Record and payable dates are important to keep track of because they relate to dividends earned and paid out to investors from an investment fund. The record date of an investment dividend refers to the date that the corporation’s board of directors sets as the deadline for investors to be counted on the company’s books. On the date of record, the board of directors will determine which shareholders to send various financial information about the fund to.
The payable date refers to the date that any declared stock dividends are due to be paid out. Investors who purchased their stock before the ex-dividend date are eligible to receive dividends on the payable date. If the stock is still owned by the seller on the ex-dividend date, then he will be the one who receives the dividend.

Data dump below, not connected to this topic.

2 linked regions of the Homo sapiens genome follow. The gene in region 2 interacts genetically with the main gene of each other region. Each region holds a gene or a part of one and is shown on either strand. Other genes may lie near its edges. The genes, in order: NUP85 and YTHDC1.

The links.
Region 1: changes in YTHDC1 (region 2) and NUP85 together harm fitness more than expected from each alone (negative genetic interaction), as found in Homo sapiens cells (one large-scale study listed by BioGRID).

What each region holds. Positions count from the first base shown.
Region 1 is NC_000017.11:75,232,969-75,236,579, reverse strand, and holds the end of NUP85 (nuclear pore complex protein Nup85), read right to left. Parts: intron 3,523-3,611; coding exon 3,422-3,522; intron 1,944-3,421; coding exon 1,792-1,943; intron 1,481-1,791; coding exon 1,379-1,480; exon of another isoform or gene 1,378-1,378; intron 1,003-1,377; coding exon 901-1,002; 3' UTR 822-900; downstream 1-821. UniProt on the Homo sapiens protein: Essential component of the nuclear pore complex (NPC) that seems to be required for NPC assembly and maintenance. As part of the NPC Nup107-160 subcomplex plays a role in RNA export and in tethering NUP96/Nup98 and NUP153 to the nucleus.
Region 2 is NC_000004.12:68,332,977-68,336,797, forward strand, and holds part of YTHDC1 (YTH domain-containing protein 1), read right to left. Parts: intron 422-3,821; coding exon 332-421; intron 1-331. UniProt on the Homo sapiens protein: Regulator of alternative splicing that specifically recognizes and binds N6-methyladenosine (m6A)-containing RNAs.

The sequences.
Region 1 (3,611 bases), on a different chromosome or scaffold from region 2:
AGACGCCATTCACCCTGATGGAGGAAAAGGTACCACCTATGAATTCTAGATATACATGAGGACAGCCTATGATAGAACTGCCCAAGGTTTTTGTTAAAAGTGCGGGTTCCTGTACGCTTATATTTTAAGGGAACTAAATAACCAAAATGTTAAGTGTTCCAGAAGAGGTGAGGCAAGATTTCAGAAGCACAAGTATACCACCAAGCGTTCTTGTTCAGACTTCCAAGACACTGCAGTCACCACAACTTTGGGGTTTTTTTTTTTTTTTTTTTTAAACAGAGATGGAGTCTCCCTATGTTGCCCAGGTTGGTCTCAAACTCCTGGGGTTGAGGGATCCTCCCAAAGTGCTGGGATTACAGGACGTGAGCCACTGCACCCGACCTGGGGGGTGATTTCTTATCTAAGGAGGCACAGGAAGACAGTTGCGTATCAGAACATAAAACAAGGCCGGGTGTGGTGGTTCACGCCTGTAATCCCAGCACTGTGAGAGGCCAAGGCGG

Suppose a record date is set by a corporation for May 14th and an ex-dividend date of May 12th is decided upon. If Company A is selling stock to Company B, Company B would have to complete its stock purchase on or before May 12th, not May 14th, to receive any reported dividends from the stock.
Typically, the ex-dividend date is determined by stock exchange rules and is usually set for two days before the date of record. Consequently, although it’s important to be aware of all deadlines pertaining to a dividend dispersal, knowing the ex-dividend date is crucial to understanding whether or not a person is entitled to receive a dividend payout on the payable date.